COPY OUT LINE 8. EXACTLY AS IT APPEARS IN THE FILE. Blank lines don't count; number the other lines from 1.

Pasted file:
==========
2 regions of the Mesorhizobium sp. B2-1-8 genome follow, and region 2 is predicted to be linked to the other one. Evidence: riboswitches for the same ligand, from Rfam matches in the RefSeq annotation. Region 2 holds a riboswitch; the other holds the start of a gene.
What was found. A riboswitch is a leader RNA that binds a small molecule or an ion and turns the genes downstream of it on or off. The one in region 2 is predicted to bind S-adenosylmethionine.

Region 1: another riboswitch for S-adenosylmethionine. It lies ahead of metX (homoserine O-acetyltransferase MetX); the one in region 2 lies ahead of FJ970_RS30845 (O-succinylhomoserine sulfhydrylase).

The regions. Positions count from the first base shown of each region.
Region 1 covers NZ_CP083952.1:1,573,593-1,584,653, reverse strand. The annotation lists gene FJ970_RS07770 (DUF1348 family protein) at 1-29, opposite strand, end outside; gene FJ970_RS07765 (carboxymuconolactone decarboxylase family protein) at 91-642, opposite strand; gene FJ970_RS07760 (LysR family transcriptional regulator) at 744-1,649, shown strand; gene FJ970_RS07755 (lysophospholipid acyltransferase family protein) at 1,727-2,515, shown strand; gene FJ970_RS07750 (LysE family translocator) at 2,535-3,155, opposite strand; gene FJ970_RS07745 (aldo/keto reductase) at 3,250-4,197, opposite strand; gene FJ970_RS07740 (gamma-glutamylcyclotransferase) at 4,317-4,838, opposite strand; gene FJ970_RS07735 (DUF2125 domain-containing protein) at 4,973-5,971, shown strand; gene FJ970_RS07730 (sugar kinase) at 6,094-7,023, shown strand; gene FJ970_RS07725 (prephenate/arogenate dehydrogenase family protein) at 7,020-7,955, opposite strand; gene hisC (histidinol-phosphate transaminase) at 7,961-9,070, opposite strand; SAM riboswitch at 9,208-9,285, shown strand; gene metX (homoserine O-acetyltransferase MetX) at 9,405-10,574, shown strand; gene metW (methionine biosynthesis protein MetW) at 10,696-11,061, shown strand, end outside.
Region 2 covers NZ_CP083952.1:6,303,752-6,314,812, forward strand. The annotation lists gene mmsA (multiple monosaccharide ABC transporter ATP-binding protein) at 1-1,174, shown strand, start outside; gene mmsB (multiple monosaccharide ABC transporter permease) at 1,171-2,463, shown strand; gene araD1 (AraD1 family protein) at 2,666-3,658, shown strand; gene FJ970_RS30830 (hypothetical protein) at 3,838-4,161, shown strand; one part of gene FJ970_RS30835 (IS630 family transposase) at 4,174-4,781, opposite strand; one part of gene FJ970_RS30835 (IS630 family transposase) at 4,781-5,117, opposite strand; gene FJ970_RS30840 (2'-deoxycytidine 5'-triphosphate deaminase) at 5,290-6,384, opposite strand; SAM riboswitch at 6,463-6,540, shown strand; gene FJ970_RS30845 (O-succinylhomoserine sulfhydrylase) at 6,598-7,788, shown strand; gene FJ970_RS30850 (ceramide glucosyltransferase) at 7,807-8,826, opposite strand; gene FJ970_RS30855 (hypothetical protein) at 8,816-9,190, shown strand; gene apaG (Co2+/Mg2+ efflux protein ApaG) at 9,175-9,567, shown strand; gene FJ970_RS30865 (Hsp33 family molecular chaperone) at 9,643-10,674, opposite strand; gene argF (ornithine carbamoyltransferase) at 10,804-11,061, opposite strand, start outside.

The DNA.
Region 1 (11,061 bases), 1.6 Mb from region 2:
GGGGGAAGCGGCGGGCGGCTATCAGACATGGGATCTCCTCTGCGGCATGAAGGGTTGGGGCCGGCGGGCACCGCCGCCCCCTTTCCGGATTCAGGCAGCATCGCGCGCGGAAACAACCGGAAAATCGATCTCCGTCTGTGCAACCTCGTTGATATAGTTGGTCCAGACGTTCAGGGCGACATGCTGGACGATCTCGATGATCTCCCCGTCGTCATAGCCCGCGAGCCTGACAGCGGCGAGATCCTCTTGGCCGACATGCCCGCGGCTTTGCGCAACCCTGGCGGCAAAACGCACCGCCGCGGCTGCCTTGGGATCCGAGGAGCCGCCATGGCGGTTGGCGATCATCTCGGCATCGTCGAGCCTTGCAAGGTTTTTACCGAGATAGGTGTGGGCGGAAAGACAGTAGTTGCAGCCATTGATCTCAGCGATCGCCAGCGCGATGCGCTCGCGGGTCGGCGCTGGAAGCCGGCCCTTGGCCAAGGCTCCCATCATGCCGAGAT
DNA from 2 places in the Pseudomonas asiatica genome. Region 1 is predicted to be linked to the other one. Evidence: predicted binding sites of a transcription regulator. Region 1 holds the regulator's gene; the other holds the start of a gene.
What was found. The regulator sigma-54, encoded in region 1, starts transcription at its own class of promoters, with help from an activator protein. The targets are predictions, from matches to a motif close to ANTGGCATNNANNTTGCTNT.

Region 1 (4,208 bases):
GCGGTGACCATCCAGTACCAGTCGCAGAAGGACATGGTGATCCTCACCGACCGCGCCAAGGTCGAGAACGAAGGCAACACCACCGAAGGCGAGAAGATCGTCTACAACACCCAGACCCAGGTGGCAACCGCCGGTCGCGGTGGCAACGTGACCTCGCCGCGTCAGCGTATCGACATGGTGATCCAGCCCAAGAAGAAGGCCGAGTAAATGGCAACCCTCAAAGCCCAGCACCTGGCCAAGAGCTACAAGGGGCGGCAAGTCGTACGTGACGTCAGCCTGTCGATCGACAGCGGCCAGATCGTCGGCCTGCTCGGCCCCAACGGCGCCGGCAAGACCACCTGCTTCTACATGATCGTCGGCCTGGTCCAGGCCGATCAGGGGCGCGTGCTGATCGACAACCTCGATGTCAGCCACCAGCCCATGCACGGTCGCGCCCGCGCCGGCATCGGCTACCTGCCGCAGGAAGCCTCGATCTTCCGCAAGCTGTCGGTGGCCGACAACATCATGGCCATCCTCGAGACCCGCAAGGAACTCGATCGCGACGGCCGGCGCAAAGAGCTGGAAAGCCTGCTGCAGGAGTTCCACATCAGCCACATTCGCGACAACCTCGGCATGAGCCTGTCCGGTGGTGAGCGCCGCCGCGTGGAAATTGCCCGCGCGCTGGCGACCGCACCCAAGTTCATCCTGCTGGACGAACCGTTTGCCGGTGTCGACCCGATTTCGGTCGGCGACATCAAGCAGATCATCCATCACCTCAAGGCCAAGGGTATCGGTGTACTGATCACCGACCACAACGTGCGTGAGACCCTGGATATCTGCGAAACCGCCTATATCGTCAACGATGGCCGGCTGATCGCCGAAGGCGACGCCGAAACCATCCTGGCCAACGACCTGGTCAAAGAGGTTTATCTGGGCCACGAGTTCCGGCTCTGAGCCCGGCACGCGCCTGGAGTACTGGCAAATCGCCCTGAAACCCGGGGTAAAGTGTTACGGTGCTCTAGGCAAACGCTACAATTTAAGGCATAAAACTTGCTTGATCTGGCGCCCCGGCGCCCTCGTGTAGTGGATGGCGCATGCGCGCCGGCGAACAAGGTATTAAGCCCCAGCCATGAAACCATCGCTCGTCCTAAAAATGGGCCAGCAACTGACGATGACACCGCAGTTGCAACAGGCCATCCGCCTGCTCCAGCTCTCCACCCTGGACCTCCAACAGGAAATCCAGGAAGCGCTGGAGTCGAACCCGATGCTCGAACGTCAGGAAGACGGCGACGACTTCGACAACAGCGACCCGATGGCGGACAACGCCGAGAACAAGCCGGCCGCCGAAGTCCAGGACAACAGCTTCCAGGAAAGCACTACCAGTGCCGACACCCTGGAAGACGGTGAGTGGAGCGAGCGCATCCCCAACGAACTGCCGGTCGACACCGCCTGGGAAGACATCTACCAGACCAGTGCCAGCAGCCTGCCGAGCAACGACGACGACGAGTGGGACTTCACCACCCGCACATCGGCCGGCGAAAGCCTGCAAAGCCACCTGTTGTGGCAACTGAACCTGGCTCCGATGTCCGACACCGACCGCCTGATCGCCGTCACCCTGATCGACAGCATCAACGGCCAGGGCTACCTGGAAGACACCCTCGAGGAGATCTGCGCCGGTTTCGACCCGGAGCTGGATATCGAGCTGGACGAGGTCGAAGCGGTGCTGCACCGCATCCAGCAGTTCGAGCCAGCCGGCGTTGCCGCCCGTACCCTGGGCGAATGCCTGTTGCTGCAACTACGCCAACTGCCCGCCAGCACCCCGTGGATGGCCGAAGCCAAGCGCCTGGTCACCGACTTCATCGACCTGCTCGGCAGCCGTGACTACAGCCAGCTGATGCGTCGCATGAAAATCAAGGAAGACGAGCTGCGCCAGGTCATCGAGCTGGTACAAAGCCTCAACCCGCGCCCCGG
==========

Region 1 (11,061 bases), 1.6 Mb from region 2: